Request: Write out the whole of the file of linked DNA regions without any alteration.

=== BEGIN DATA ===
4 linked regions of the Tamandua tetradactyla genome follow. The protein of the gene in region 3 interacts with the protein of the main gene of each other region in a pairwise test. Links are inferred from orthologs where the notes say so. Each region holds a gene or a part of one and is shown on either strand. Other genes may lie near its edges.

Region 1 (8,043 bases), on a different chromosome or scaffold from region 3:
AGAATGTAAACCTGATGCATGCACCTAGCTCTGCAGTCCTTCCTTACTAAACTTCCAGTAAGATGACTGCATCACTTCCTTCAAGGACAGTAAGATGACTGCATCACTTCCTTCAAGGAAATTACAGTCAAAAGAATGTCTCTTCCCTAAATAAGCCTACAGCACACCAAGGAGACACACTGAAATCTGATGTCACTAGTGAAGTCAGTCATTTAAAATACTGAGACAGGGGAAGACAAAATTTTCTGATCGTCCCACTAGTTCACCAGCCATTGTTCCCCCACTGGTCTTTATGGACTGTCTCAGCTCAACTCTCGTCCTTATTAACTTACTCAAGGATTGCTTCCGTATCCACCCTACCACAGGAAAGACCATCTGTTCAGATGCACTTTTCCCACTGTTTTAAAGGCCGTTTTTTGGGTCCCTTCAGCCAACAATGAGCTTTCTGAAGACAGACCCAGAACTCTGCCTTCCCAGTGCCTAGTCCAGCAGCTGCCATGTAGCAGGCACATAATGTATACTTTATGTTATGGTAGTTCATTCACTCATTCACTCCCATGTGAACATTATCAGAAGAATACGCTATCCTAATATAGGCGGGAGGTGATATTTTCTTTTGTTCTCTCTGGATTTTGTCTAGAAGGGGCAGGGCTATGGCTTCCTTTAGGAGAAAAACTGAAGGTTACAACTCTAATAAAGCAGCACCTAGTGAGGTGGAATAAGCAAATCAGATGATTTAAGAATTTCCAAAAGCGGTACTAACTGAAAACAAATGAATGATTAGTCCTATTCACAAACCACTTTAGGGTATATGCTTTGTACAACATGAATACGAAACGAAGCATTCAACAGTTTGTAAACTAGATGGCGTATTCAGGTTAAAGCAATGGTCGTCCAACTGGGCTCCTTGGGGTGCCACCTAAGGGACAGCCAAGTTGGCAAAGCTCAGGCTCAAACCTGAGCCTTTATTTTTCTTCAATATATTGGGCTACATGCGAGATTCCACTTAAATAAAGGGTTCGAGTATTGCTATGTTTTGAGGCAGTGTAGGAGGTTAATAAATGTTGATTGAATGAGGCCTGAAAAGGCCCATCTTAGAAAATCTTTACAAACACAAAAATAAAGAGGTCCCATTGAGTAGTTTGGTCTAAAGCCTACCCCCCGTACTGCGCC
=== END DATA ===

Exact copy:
4 linked regions of the Tamandua tetradactyla genome follow. The protein of the gene in region 3 interacts with the protein of the main gene of each other region in a pairwise test. Links are inferred from orthologs where the notes say so. Each region holds a gene or a part of one and is shown on either strand. Other genes may lie near its edges.

Region 1 (8,043 bases), on a different chromosome or scaffold from region 3:
AGAATGTAAACCTGATGCATGCACCTAGCTCTGCAGTCCTTCCTTACTAAACTTCCAGTAAGATGACTGCATCACTTCCTTCAAGGACAGTAAGATGACTGCATCACTTCCTTCAAGGAAATTACAGTCAAAAGAATGTCTCTTCCCTAAATAAGCCTACAGCACACCAAGGAGACACACTGAAATCTGATGTCACTAGTGAAGTCAGTCATTTAAAATACTGAGACAGGGGAAGACAAAATTTTCTGATCGTCCCACTAGTTCACCAGCCATTGTTCCCCCACTGGTCTTTATGGACTGTCTCAGCTCAACTCTCGTCCTTATTAACTTACTCAAGGATTGCTTCCGTATCCACCCTACCACAGGAAAGACCATCTGTTCAGATGCACTTTTCCCACTGTTTTAAAGGCCGTTTTTTGGGTCCCTTCAGCCAACAATGAGCTTTCTGAAGACAGACCCAGAACTCTGCCTTCCCAGTGCCTAGTCCAGCAGCTGCCATGTAGCAGGCACATAATGTATACTTTATGTTATGGTAGTTCATTCACTCATTCACTCCCATGTGAACATTATCAGAAGAATACGCTATCCTAATATAGGCGGGAGGTGATATTTTCTTTTGTTCTCTCTGGATTTTGTCTAGAAGGGGCAGGGCTATGGCTTCCTTTAGGAGAAAAACTGAAGGTTACAACTCTAATAAAGCAGCACCTAGTGAGGTGGAATAAGCAAATCAGATGATTTAAGAATTTCCAAAAGCGGTACTAACTGAAAACAAATGAATGATTAGTCCTATTCACAAACCACTTTAGGGTATATGCTTTGTACAACATGAATACGAAACGAAGCATTCAACAGTTTGTAAACTAGATGGCGTATTCAGGTTAAAGCAATGGTCGTCCAACTGGGCTCCTTGGGGTGCCACCTAAGGGACAGCCAAGTTGGCAAAGCTCAGGCTCAAACCTGAGCCTTTATTTTTCTTCAATATATTGGGCTACATGCGAGATTCCACTTAAATAAAGGGTTCGAGTATTGCTATGTTTTGAGGCAGTGTAGGAGGTTAATAAATGTTGATTGAATGAGGCCTGAAAAGGCCCATCTTAGAAAATCTTTACAAACACAAAAATAAAGAGGTCCCATTGAGTAGTTTGGTCTAAAGCCTACCCCCCGTACTGCGCC